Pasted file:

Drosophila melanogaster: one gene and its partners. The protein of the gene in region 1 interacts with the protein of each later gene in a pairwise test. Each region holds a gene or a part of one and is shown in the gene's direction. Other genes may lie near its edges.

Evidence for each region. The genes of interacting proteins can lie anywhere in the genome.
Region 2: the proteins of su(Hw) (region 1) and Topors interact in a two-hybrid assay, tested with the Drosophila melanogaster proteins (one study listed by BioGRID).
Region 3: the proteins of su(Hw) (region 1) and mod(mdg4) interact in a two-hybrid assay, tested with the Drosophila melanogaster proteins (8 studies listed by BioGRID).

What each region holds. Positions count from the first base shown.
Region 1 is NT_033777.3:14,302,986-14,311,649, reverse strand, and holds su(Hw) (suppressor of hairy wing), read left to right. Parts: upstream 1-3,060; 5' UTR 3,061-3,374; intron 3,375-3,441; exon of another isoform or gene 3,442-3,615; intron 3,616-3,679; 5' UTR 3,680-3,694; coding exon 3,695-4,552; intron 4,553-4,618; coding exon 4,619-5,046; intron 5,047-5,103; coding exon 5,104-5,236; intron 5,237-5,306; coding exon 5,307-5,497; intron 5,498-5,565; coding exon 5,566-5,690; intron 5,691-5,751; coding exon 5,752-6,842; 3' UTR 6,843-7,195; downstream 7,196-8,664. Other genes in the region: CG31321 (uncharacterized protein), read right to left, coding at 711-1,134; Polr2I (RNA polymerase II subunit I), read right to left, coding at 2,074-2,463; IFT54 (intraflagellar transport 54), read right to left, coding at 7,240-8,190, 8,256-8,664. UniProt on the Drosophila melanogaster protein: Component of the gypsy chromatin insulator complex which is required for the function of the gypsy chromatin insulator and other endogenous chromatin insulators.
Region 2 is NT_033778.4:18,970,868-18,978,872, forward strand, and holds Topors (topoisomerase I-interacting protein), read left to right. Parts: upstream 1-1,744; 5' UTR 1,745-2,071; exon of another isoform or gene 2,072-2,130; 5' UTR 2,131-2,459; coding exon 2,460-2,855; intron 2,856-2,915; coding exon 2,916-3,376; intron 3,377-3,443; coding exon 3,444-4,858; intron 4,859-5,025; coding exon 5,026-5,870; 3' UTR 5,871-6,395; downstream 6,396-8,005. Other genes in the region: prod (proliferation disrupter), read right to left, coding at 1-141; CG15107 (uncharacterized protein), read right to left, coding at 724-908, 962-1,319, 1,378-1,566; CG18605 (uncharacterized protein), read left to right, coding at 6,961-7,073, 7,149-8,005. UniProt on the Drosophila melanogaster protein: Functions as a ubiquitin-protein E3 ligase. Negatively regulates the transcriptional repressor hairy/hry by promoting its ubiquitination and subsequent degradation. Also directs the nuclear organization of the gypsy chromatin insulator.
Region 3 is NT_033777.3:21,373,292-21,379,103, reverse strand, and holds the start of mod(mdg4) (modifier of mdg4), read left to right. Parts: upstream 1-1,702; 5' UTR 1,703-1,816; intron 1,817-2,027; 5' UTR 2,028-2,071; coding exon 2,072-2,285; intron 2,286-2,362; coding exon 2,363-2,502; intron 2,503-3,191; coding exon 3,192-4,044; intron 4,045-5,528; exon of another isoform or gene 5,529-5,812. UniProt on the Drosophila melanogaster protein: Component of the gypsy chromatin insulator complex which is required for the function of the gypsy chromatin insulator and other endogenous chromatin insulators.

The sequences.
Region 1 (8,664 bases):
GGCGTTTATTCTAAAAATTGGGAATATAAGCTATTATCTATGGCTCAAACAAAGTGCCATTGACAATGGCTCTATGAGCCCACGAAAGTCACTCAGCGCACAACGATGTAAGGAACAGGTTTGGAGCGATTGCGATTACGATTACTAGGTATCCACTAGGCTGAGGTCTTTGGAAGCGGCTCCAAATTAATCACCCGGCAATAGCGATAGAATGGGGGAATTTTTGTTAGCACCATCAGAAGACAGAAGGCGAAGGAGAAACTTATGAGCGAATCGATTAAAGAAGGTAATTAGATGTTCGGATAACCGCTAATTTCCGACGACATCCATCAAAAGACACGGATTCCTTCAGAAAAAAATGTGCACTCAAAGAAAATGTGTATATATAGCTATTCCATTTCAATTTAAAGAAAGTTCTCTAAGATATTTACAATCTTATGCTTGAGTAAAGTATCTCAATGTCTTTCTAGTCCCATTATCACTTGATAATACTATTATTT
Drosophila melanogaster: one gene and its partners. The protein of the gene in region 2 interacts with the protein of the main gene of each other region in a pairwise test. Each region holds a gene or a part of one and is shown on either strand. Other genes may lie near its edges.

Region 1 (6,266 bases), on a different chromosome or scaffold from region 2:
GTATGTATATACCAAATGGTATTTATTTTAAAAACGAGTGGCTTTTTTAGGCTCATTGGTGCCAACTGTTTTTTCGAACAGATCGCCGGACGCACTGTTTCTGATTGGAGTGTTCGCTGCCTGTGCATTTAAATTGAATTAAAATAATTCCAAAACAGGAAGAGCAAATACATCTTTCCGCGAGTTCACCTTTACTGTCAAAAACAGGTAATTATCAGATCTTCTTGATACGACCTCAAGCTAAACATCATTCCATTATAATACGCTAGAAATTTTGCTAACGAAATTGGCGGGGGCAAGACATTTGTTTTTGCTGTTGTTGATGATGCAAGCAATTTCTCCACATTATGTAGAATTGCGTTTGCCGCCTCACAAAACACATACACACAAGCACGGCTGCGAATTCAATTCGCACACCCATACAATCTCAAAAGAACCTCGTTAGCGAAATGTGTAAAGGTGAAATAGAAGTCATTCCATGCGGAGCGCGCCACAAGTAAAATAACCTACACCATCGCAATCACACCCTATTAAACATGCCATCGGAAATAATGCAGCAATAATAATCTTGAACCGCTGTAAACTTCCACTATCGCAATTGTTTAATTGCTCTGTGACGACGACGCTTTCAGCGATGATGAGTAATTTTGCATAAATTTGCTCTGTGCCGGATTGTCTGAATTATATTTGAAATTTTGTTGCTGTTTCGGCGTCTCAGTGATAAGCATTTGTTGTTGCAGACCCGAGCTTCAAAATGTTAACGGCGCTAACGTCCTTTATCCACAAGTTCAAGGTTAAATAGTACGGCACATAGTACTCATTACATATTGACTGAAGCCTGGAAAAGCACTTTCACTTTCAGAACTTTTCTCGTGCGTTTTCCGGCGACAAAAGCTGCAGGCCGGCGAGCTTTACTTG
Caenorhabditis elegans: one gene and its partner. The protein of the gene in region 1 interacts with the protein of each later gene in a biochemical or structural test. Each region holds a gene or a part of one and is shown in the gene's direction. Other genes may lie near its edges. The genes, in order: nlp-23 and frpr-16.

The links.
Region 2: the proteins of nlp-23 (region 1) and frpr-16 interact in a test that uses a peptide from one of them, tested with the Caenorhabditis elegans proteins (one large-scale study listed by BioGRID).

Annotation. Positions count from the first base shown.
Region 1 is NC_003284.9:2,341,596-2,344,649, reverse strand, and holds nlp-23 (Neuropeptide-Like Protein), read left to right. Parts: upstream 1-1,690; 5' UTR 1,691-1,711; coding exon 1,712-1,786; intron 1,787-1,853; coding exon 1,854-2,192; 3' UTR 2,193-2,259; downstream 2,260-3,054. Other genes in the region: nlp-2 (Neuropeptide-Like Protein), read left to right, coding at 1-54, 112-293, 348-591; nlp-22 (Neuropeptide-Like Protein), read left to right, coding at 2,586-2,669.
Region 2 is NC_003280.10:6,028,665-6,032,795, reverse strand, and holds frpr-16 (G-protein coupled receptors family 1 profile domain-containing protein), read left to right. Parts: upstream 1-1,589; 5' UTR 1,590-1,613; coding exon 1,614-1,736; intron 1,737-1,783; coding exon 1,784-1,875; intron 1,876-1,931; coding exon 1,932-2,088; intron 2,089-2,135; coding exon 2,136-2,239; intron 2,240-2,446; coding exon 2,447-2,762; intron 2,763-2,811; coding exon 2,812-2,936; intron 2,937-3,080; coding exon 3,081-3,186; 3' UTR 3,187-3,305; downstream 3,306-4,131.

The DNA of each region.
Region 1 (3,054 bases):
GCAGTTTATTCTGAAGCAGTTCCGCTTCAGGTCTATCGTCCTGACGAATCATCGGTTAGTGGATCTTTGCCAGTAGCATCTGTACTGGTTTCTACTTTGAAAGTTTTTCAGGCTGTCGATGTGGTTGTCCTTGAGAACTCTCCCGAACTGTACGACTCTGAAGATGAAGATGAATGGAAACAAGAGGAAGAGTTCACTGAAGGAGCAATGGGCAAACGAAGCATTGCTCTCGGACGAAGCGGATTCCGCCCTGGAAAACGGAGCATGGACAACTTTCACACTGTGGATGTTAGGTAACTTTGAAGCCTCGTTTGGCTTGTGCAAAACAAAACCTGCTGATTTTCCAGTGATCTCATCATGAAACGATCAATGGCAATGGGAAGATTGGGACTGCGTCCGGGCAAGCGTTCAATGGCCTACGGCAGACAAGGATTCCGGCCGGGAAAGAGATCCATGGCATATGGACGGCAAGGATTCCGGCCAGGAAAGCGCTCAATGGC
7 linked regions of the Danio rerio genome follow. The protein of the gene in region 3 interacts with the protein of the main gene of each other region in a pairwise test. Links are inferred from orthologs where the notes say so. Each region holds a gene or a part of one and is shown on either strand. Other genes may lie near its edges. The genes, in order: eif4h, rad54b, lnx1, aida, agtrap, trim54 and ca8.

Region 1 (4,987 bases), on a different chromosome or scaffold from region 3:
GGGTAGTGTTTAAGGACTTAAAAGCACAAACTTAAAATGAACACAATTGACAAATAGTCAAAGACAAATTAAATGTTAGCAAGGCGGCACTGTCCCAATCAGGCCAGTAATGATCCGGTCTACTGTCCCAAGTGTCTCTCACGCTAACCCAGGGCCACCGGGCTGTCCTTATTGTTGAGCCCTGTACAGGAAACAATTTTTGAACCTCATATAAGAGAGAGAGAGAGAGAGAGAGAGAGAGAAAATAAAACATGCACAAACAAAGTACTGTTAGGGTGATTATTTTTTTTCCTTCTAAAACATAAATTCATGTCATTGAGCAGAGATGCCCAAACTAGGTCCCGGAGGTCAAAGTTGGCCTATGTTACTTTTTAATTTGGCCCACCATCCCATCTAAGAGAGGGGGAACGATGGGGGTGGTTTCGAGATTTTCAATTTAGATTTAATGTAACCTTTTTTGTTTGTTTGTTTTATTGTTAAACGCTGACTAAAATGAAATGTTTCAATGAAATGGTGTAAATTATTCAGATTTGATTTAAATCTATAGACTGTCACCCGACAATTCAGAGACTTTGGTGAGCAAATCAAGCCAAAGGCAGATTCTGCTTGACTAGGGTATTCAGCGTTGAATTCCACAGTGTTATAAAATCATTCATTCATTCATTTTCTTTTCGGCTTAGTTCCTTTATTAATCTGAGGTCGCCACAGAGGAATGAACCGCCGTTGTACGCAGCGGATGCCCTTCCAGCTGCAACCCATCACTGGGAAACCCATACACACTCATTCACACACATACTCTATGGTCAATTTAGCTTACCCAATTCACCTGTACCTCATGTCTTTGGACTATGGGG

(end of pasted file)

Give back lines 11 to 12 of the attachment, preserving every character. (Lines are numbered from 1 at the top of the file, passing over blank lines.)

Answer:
GGCGTTTATTCTAAAAATTGGGAATATAAGCTATTATCTATGGCTCAAACAAAGTGCCATTGACAATGGCTCTATGAGCCCACGAAAGTCACTCAGCGCACAACGATGTAAGGAACAGGTTTGGAGCGATTGCGATTACGATTACTAGGTATCCACTAGGCTGAGGTCTTTGGAAGCGGCTCCAAATTAATCACCCGGCAATAGCGATAGAATGGGGGAATTTTTGTTAGCACCATCAGAAGACAGAAGGCGAAGGAGAAACTTATGAGCGAATCGATTAAAGAAGGTAATTAGATGTTCGGATAACCGCTAATTTCCGACGACATCCATCAAAAGACACGGATTCCTTCAGAAAAAAATGTGCACTCAAAGAAAATGTGTATATATAGCTATTCCATTTCAATTTAAAGAAAGTTCTCTAAGATATTTACAATCTTATGCTTGAGTAAAGTATCTCAATGTCTTTCTAGTCCCATTATCACTTGATAATACTATTATTT
Drosophila melanogaster: one gene and its partners. The protein of the gene in region 2 interacts with the protein of the main gene of each other region in a pairwise test. Each region holds a gene or a part of one and is shown on either strand. Other genes may lie near its edges.